The final round of the bow competition has three competitors. To Tric’s right is Hulloc, a retired bowman. He has dark skin and a gray beard and wears a comfortable red tunic with a brown cape. This elderly gentleman stands at complete ease, each draw of the bow as casual and effortless as breathing. To Tric’s left is Yrogin, a trapper of some kind with a gruff demeanor. He is a middle-aged human with tanned skin and dark scruff across his cheeks, but his hair is hidden under his brown cap. There is a similarly colored handkerchief tied around his neck. And finally, there is Tric Manu, a little surprised to find himself still in the running.
Tric has absolutely no illusions that he will win this competition, and he has no desire to cheat. However, if he is going to fail, he wants to go out in style; it is time for a trick shot. He decides to shoot backwards, so he looks around for something reflective to help him aim behind himself. There is a lot of platemail around, that is for sure. Tric waves at one of Owaec’s knights and calls out, asking the rider to shift the horse just a bit. She humors his request and coaxes her steed to take a few paces. He thanks her and asks that she remain very still.
When Tric puts his back to the hay bales and stretches his bow around behind himself, the crowd cheers, impressed with this bold move. Usually it is not the archers who are so brash; they tend to be so calm and careful. Who even remembers last year’s winner? Tric wonders. But people will remember this event for years to come. They will remember Tric.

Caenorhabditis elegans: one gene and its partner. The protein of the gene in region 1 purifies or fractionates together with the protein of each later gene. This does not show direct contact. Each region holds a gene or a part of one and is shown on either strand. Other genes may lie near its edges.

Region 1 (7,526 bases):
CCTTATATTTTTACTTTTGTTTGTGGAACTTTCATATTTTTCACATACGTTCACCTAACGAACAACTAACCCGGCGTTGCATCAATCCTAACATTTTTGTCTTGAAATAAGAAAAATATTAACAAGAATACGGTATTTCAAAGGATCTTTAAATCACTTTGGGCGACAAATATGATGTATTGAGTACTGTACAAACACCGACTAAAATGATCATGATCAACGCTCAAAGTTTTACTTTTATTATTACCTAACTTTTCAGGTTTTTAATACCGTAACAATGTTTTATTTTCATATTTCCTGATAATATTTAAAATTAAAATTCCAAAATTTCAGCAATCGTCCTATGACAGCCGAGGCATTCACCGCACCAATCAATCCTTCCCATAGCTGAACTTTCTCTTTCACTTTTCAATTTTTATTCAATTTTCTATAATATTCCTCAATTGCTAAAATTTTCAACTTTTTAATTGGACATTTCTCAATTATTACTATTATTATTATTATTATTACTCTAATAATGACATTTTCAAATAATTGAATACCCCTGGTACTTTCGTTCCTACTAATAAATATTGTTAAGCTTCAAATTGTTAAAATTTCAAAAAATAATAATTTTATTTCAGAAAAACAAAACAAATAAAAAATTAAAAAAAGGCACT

His shot goes wide, way wide. It hits the target in the next lane over, the one to Tric’s left. Tric blames the distortion caused by the curve of the platemail. He had not realized he was looking at the wrong target when he lined up his shot.
Hulloc, the old hand, wins the competition. The game warden Sneed congratulates him, but Yrogin stomps up, grumbling and calling foul play. “He shot out of lane!” he complains, pointing at Tric. “I should get another shot. This is not fair!”
“You watch yourself,” Sneed advises him. “I have my eye on you.” The game warden then turns away, escorting Hulloc to the blue pavilion. Sneed has acted with impartiality this whole time but his staid expression unnerves Tric.
Tric gets the vibe that Yrogin is a shady sort, like some others he has met in his travels. Sure, he claims he is a trapper, but he could very well be a poacher, given Sneed’s comments. “I’m very sorry that I may have mixed up your shot,” Tric begins, trying to smooth things over.
“You weren’t even looking at the target!” Yrogin yells. “What did you think was going to happen?”
“Well, I thought by taking a blind shot, I could win right away without needing to advance to greater distance. My bow simply cannot shoot farther than this, so I thought that I had to win right now. I understand now that is not in the rules.” Yrogin grumbles more, and Tric changes tack. “Also, you had plenty of time to shoot. I don’t know why you were waiting for me. I took plenty of time, more than enough. I tried to wait for everyone else to go. Your performance is not my fault. In archery, you have to adapt to changing conditions.” They clear the field, continuing their tense conversation on the sidelines, away from onlookers.